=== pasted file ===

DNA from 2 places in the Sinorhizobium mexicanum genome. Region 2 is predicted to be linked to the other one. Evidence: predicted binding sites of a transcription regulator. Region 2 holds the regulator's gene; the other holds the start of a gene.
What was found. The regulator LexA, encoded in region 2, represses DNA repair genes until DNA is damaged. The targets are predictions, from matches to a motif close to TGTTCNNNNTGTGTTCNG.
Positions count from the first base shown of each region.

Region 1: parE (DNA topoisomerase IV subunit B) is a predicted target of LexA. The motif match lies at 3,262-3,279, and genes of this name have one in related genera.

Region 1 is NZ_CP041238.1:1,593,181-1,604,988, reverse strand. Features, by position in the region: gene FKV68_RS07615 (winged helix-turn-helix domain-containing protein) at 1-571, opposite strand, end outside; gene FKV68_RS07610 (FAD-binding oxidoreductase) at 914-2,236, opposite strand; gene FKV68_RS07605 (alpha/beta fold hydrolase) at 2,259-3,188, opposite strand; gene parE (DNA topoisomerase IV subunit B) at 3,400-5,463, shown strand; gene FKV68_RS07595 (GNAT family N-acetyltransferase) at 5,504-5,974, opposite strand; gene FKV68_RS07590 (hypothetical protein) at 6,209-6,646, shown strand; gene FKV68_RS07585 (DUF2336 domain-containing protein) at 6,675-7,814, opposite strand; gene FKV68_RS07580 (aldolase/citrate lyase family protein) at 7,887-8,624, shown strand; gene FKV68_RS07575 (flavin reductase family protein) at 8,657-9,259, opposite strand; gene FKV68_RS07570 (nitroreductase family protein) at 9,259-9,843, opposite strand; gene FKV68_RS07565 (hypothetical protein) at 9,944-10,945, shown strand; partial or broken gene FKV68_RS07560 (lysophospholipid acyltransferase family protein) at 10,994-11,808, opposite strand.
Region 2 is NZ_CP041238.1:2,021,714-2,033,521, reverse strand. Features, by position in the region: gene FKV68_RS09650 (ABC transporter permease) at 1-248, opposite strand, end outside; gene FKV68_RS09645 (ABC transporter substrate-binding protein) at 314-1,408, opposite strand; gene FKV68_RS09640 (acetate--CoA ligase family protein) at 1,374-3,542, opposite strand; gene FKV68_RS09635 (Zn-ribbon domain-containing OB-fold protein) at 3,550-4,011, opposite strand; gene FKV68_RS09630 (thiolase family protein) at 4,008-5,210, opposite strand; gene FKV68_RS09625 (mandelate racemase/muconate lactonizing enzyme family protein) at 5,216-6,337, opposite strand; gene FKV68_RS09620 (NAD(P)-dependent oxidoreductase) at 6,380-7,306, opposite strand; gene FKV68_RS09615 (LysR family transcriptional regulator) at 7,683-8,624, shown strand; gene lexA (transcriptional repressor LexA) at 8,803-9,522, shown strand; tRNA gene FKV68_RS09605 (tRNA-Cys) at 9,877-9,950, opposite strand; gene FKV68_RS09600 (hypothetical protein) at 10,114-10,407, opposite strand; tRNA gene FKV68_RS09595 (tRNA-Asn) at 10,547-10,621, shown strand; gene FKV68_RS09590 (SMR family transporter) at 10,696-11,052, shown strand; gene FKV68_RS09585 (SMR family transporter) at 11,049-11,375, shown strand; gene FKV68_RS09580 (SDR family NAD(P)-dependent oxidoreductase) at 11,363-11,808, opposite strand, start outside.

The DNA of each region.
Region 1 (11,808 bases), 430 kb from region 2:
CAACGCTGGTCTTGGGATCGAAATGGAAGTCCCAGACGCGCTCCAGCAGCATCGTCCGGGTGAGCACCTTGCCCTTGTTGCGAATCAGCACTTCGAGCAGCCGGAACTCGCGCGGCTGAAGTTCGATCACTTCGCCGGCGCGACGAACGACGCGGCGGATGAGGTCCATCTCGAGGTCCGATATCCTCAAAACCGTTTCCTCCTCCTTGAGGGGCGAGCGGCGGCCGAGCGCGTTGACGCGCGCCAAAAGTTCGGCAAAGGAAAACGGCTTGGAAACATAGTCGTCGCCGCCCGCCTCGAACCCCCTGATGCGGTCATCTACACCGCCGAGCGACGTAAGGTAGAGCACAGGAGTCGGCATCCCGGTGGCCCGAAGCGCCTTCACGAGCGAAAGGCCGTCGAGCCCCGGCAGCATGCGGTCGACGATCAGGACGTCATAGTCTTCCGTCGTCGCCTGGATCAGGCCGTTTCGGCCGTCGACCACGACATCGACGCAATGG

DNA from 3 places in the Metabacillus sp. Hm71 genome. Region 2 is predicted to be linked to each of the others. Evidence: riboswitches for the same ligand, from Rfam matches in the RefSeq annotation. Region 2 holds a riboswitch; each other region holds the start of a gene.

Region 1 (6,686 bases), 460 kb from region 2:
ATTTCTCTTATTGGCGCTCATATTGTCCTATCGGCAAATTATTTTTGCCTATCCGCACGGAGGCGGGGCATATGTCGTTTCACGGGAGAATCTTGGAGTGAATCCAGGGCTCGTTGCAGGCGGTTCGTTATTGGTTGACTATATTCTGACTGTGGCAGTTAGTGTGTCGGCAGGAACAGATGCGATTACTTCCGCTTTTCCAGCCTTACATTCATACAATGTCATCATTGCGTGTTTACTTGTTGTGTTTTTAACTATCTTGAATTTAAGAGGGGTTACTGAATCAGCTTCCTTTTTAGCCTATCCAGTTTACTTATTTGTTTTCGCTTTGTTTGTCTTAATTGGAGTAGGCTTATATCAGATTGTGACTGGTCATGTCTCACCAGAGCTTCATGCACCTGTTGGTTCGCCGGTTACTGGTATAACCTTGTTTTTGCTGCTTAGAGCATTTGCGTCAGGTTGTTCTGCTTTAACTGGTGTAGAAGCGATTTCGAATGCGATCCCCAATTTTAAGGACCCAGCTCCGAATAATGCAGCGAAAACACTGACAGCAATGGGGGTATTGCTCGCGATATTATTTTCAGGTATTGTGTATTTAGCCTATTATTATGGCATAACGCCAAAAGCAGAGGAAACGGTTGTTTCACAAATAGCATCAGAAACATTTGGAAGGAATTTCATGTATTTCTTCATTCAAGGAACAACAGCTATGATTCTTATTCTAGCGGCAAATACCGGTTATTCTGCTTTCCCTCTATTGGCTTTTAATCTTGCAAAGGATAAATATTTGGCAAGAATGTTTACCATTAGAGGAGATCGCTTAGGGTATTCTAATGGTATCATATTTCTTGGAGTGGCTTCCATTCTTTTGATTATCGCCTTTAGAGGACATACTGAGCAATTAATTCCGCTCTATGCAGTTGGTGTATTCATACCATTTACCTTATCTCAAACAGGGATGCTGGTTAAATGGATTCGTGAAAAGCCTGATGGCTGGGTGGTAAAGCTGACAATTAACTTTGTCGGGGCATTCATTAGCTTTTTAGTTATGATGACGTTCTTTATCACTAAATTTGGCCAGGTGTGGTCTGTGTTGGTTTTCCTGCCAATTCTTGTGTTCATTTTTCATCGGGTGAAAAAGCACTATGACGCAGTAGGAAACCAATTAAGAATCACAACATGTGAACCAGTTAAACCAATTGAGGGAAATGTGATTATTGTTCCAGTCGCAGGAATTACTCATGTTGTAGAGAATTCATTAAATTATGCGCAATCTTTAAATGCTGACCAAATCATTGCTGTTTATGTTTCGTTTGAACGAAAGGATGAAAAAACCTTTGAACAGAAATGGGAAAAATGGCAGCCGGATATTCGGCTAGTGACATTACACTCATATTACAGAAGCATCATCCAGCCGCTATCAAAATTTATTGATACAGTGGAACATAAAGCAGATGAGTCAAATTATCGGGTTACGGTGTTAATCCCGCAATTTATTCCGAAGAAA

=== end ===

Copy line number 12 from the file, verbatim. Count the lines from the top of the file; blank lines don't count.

ATTTCTCTTATTGGCGCTCATATTGTCCTATCGGCAAATTATTTTTGCCTATCCGCACGGAGGCGGGGCATATGTCGTTTCACGGGAGAATCTTGGAGTGAATCCAGGGCTCGTTGCAGGCGGTTCGTTATTGGTTGACTATATTCTGACTGTGGCAGTTAGTGTGTCGGCAGGAACAGATGCGATTACTTCCGCTTTTCCAGCCTTACATTCATACAATGTCATCATTGCGTGTTTACTTGTTGTGTTTTTAACTATCTTGAATTTAAGAGGGGTTACTGAATCAGCTTCCTTTTTAGCCTATCCAGTTTACTTATTTGTTTTCGCTTTGTTTGTCTTAATTGGAGTAGGCTTATATCAGATTGTGACTGGTCATGTCTCACCAGAGCTTCATGCACCTGTTGGTTCGCCGGTTACTGGTATAACCTTGTTTTTGCTGCTTAGAGCATTTGCGTCAGGTTGTTCTGCTTTAACTGGTGTAGAAGCGATTTCGAATGCGATCCCCAATTTTAAGGACCCAGCTCCGAATAATGCAGCGAAAACACTGACAGCAATGGGGGTATTGCTCGCGATATTATTTTCAGGTATTGTGTATTTAGCCTATTATTATGGCATAACGCCAAAAGCAGAGGAAACGGTTGTTTCACAAATAGCATCAGAAACATTTGGAAGGAATTTCATGTATTTCTTCATTCAAGGAACAACAGCTATGATTCTTATTCTAGCGGCAAATACCGGTTATTCTGCTTTCCCTCTATTGGCTTTTAATCTTGCAAAGGATAAATATTTGGCAAGAATGTTTACCATTAGAGGAGATCGCTTAGGGTATTCTAATGGTATCATATTTCTTGGAGTGGCTTCCATTCTTTTGATTATCGCCTTTAGAGGACATACTGAGCAATTAATTCCGCTCTATGCAGTTGGTGTATTCATACCATTTACCTTATCTCAAACAGGGATGCTGGTTAAATGGATTCGTGAAAAGCCTGATGGCTGGGTGGTAAAGCTGACAATTAACTTTGTCGGGGCATTCATTAGCTTTTTAGTTATGATGACGTTCTTTATCACTAAATTTGGCCAGGTGTGGTCTGTGTTGGTTTTCCTGCCAATTCTTGTGTTCATTTTTCATCGGGTGAAAAAGCACTATGACGCAGTAGGAAACCAATTAAGAATCACAACATGTGAACCAGTTAAACCAATTGAGGGAAATGTGATTATTGTTCCAGTCGCAGGAATTACTCATGTTGTAGAGAATTCATTAAATTATGCGCAATCTTTAAATGCTGACCAAATCATTGCTGTTTATGTTTCGTTTGAACGAAAGGATGAAAAAACCTTTGAACAGAAATGGGAAAAATGGCAGCCGGATATTCGGCTAGTGACATTACACTCATATTACAGAAGCATCATCCAGCCGCTATCAAAATTTATTGATACAGTGGAACATAAAGCAGATGAGTCAAATTATCGGGTTACGGTGTTAATCCCGCAATTTATTCCGAAGAAA